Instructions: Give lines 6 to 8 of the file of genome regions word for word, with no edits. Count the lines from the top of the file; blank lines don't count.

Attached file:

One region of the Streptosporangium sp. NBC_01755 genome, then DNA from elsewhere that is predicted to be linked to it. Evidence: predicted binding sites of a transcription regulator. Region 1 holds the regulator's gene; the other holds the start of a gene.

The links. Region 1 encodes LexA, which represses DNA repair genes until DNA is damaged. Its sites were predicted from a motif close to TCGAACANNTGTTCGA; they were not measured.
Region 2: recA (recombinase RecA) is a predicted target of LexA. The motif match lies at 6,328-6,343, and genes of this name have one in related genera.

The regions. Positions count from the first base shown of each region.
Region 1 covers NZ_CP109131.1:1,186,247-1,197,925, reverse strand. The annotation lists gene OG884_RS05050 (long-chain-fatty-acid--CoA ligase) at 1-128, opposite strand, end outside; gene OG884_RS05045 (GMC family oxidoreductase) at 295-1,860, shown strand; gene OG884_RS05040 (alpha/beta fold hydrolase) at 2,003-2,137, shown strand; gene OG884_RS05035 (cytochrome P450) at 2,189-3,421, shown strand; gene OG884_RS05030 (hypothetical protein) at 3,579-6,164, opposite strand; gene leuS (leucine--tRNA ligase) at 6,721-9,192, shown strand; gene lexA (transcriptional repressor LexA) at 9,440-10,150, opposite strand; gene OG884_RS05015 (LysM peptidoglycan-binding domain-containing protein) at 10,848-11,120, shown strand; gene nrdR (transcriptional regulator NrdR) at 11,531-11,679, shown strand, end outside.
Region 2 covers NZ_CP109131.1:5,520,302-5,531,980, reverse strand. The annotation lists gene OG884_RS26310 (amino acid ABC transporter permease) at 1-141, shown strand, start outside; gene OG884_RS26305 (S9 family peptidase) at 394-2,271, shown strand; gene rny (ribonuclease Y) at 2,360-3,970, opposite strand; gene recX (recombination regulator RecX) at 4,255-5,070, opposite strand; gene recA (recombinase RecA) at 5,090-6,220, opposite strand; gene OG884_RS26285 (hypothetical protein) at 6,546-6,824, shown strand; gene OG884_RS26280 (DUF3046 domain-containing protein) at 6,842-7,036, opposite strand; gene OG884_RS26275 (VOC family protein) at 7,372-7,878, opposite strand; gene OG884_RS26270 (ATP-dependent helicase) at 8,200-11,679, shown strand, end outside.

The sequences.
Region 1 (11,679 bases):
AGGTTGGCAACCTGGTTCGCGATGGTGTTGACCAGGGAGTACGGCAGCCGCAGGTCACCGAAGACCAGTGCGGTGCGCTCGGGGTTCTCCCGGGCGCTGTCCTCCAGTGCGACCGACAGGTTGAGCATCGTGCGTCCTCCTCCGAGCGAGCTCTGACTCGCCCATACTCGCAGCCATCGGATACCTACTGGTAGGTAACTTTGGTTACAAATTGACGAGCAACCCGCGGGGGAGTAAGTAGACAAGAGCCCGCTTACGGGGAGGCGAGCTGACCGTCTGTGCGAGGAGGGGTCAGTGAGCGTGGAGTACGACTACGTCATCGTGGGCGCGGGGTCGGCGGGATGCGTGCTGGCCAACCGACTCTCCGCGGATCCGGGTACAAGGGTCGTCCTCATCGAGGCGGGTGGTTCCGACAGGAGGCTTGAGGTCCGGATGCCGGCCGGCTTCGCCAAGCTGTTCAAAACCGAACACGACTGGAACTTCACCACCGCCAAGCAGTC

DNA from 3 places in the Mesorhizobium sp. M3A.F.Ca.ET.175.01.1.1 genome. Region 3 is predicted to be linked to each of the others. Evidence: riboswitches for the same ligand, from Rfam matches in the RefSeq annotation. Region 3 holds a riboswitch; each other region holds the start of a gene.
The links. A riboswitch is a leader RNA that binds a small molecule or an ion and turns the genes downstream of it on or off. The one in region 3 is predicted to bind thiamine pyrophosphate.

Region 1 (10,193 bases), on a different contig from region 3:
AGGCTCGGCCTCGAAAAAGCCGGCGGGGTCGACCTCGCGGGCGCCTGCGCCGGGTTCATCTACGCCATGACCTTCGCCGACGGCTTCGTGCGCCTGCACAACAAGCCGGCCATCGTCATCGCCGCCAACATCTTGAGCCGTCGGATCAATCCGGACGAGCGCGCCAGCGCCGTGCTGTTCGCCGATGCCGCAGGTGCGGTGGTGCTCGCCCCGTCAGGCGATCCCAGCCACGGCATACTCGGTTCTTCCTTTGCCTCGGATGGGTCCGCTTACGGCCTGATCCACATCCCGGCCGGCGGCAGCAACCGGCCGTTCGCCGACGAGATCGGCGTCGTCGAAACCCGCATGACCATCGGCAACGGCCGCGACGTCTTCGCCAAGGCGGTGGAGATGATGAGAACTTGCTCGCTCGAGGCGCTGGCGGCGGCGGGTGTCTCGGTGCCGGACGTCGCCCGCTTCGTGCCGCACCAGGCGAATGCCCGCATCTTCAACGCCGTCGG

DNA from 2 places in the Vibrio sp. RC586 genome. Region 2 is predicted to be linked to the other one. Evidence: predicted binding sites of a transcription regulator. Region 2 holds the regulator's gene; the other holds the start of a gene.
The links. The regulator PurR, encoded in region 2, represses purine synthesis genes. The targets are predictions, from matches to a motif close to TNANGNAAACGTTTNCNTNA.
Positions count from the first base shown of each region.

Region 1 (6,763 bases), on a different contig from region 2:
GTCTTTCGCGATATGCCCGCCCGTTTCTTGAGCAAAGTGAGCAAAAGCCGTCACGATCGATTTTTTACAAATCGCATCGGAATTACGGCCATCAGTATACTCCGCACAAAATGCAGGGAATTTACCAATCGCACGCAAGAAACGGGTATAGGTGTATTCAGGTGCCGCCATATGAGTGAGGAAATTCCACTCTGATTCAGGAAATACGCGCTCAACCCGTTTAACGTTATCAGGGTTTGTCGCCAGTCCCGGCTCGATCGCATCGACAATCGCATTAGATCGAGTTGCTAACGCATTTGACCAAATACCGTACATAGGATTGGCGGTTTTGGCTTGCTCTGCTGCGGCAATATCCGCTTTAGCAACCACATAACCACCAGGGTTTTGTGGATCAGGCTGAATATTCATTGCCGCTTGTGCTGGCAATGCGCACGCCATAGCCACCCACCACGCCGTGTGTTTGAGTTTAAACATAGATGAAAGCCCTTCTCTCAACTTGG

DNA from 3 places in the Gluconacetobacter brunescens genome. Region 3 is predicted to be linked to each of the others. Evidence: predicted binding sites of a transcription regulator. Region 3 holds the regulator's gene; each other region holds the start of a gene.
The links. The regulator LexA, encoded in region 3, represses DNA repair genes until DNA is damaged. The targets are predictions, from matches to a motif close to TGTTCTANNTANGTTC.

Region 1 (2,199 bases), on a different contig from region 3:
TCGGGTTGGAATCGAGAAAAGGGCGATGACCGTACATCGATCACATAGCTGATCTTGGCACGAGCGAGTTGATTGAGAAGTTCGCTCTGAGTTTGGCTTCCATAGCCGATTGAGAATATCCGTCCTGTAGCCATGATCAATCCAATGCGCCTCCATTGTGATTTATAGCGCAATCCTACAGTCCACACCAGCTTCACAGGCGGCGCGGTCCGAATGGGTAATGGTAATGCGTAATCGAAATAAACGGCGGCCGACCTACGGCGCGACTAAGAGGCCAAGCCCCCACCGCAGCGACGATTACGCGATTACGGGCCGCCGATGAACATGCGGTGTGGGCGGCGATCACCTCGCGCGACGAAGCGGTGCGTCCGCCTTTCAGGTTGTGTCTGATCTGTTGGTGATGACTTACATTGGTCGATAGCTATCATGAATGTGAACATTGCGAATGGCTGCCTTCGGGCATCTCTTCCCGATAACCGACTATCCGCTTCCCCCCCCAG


Region 2 covers NZ_CP109131.1:5,520,302-5,531,980, reverse strand. The annotation lists gene OG884_RS26310 (amino acid ABC transporter permease) at 1-141, shown strand, start outside; gene OG884_RS26305 (S9 family peptidase) at 394-2,271, shown strand; gene rny (ribonuclease Y) at 2,360-3,970, opposite strand; gene recX (recombination regulator RecX) at 4,255-5,070, opposite strand; gene recA (recombinase RecA) at 5,090-6,220, opposite strand; gene OG884_RS26285 (hypothetical protein) at 6,546-6,824, shown strand; gene OG884_RS26280 (DUF3046 domain-containing protein) at 6,842-7,036, opposite strand; gene OG884_RS26275 (VOC family protein) at 7,372-7,878, opposite strand; gene OG884_RS26270 (ATP-dependent helicase) at 8,200-11,679, shown strand, end outside.

The sequences.
Region 1 (11,679 bases):